Novo Nordisk stock analysis: Fair value calculation Novo Nordisk powered by DividendStocks.Cash
Novo Nordisk stock analysis: Fair value calculation Novo Nordisk powered by DividendStocks.Cash

The market has already priced in part of the expected earnings and revenue growth. However, there is still room for growth. If we look at the fair values for 2023, there is a potential upside of 26 percent based on the expected adjusted earnings, which corresponds to an annual yield of just under 8 percent, including dividends.

Part of the reason for the increased stock price of Novo Nordisk is likely its solid balance sheet. Although the debt ratio of over 57 percent sounds not that impressive, the debt of DKK 80 billion (including all liabilities) is pretty nicely offset by an annual amortization power of DKK 30 billion. Additionally, Novo Nordisk has a cash pile of over DKK 25.4 billion, equivalent to over EUR 3.3 billion. Enough for one or two acquisitions and enough to address the debt pile in a reasonable manner.

Debt to total assets and amortization power powered by DividendStocks.Cash
Novo Nordisk stock analysis: Debt to total assets and amortization power powered by DividendStocks.Cash

Conclusion: The Novo Nordisk stock still has room for further growth

There have been more favorable times in recent years to add Novo Nordisk stocks to your portfolio or to increase your position. Although rising profits also support the recent price increases, they have somewhat outpaced the stock’s valuation. However, if the momentum of earnings growth continues or even accelerates, the stock should reach its fair value in a few years, and the price will continue to rise as a result. Whether you will get another opportunity for a more favorable entry until then is difficult to assess. From my point of view, shareholders with a long-term investment horizon still have the opportunity to add Novo Nordisk stocks to their portfolio at a very reasonable price, which is why increased my position in Novo Nordisk in November.


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Hess
Hess
6 months ago

hi mate, thanks for this nice article. May I have a question please – where did you find these information about debt of 80 BN DKK? I mean, I am looking at data from 2019, total liabilities were 68 BN DKK and pure debt is tiny portion of it. Checked in some other sources, they have almost no debt at all? Ca 10 BN USD in total liabilities, but this is not debt, not all of it. Not quite sure where this info comes from in your article . Also – do they fill in SEC 10-k filing? This is Danish company traded in NYSE, so not sure (tried to find it in EDGAR site but can’t find it)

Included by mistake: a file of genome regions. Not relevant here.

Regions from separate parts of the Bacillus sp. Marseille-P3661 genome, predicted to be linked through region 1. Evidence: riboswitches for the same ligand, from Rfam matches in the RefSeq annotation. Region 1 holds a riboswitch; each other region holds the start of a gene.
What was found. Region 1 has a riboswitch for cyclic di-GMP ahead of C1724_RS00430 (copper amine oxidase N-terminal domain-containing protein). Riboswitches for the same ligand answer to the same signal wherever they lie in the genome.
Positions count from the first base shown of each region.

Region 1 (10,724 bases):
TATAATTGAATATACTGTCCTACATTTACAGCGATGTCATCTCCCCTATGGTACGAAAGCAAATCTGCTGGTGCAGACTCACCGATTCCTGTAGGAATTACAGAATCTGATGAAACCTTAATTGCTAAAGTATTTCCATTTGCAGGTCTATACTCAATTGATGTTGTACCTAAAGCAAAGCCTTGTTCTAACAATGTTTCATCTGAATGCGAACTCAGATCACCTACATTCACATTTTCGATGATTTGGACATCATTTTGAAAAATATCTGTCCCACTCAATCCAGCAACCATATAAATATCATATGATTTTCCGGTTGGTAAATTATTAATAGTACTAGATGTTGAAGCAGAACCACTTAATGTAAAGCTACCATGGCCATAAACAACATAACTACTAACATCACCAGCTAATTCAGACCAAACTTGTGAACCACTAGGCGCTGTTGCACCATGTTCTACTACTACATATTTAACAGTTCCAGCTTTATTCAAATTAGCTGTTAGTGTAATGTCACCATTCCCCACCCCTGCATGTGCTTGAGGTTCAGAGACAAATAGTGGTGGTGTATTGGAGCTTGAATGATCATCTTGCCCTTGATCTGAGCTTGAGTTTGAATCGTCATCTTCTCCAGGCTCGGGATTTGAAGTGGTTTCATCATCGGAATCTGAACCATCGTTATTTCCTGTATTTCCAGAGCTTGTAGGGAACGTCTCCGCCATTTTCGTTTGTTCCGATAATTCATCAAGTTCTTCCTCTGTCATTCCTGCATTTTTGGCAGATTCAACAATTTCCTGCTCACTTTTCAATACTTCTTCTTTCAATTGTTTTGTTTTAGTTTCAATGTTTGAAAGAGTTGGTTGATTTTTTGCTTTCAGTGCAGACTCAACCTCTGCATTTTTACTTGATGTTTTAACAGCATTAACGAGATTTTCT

Hess
Hess
6 months ago

ok, thanks a lot. So this is not debt sensu stricto, but rather all obligations, Most of them, more than 50 % of these liabilities are “provisions”, which, as per their finacials, are actually “Provisions for sales rebates” in the US (reduces gross sales to net sales). I am not fully familiar with IFRS standard, but this is regular business liability, not any interest bearing debt. Next biggest portion of these liabilities are “other laibilities” – dont have much time to analyze their annual statement now, need to read more in some free time, but this doesnt look like debt either, more like employee provisions etc. Other liabilities are trade payables, tax paybles, etc. Their debt is way lower. Borrowings, which seems to be the only interest bearing debt is only ca 4 BN DKK< which is ca 600 MM USD only. Which is super low. In any case – thanks for your input, much appreciated.

Hess
Hess
6 months ago

The “total debt” number includes all liabilities/obligations. – ehm, no, that is not quite correct. I do not want to split hairs, but in financial accounting debt does NOT equal all liabilities. Yes, liabilities bind the business in a certain way, but they should not be presented as debt (not all of them). Only interest bearing liabilities (borrowings, loans etc) are “debt” per se and such debt is used in calcualtions for long term debt to capitalization etc. Anything else on liabilities side are just obligations as in every business – trade payables are not “debt” in financial accounting, it is just some amount billed to a company by its suppliers. It may be confusing, I know, but there is pretty clear difference here. Not trying to be smart, sorry (some time ago I have also used to think all liabilities were debt, but that is not correct)

Hess
Hess
6 months ago
Reply to  Hess

To say it other way – all liabilities include total debt. But total debt does NOT equal all liabilities. Sorry, maybe I was not clear 🙂 Cheers!

Hess
Hess
6 months ago

You are doing great job and sorry for tryign to be smart here. I knew Novo Nordisk, but never treated them as a potential buy (dont know why to be honest). To me they are expensive now, but I have added it to my watchlist (must also analyze Danish dividend taxation, in my country this is complex issue, each country dividend has different rules for internal taxation). Thanks again for this nice article!